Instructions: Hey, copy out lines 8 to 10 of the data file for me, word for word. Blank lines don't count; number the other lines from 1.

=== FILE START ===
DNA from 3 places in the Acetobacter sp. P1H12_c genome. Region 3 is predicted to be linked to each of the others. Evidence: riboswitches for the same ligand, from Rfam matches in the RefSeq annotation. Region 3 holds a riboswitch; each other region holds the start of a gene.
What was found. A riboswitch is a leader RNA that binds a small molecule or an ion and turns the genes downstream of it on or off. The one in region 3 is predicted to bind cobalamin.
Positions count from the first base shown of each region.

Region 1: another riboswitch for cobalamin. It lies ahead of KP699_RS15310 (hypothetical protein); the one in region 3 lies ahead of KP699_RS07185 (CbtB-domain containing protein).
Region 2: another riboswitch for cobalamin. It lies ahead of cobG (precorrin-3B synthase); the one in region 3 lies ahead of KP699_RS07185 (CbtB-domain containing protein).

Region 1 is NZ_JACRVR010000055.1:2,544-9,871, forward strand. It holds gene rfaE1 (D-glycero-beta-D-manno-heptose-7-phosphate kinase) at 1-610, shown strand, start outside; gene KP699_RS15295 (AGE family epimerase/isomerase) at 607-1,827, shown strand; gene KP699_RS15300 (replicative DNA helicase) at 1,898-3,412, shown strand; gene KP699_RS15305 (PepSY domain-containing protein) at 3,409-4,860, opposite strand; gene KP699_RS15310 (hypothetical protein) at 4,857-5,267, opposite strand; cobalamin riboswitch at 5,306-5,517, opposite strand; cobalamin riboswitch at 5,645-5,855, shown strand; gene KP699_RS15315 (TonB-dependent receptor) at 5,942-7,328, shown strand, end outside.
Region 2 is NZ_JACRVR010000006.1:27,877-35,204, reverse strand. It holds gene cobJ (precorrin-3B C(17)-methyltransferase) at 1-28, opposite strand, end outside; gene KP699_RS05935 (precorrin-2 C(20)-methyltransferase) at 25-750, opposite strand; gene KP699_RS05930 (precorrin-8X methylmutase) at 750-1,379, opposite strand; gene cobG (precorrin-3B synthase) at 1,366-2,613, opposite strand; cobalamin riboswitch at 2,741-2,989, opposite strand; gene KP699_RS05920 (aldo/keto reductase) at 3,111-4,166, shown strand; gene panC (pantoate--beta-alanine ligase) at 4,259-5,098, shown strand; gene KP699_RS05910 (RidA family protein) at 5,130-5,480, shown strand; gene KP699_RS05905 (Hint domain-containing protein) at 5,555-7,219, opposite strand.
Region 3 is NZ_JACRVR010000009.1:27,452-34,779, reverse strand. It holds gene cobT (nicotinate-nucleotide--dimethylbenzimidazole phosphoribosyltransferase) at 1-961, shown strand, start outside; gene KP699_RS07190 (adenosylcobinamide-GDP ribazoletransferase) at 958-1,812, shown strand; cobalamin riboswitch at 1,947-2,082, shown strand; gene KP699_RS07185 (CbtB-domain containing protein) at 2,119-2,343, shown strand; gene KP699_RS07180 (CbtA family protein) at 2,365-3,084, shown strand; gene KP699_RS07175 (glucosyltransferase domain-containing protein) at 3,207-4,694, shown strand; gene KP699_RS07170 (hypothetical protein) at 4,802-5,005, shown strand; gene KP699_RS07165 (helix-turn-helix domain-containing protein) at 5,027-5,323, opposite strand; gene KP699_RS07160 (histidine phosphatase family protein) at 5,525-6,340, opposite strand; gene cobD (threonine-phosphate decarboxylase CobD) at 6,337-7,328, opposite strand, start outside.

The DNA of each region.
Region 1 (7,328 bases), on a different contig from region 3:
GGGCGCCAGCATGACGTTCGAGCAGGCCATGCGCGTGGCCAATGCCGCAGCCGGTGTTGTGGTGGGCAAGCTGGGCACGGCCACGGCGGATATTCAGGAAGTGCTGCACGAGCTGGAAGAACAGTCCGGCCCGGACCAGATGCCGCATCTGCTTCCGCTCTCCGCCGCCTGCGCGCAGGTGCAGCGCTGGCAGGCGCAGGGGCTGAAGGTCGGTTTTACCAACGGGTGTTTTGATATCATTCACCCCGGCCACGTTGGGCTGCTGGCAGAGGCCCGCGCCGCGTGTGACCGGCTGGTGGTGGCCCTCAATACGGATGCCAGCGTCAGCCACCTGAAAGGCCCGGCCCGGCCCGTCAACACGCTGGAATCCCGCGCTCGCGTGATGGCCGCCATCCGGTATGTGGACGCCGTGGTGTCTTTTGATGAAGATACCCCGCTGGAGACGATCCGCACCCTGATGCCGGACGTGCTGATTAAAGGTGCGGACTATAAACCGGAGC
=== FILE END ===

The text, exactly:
Region 3 is NZ_JACRVR010000009.1:27,452-34,779, reverse strand. It holds gene cobT (nicotinate-nucleotide--dimethylbenzimidazole phosphoribosyltransferase) at 1-961, shown strand, start outside; gene KP699_RS07190 (adenosylcobinamide-GDP ribazoletransferase) at 958-1,812, shown strand; cobalamin riboswitch at 1,947-2,082, shown strand; gene KP699_RS07185 (CbtB-domain containing protein) at 2,119-2,343, shown strand; gene KP699_RS07180 (CbtA family protein) at 2,365-3,084, shown strand; gene KP699_RS07175 (glucosyltransferase domain-containing protein) at 3,207-4,694, shown strand; gene KP699_RS07170 (hypothetical protein) at 4,802-5,005, shown strand; gene KP699_RS07165 (helix-turn-helix domain-containing protein) at 5,027-5,323, opposite strand; gene KP699_RS07160 (histidine phosphatase family protein) at 5,525-6,340, opposite strand; gene cobD (threonine-phosphate decarboxylase CobD) at 6,337-7,328, opposite strand, start outside.

The DNA of each region.
Region 1 (7,328 bases), on a different contig from region 3: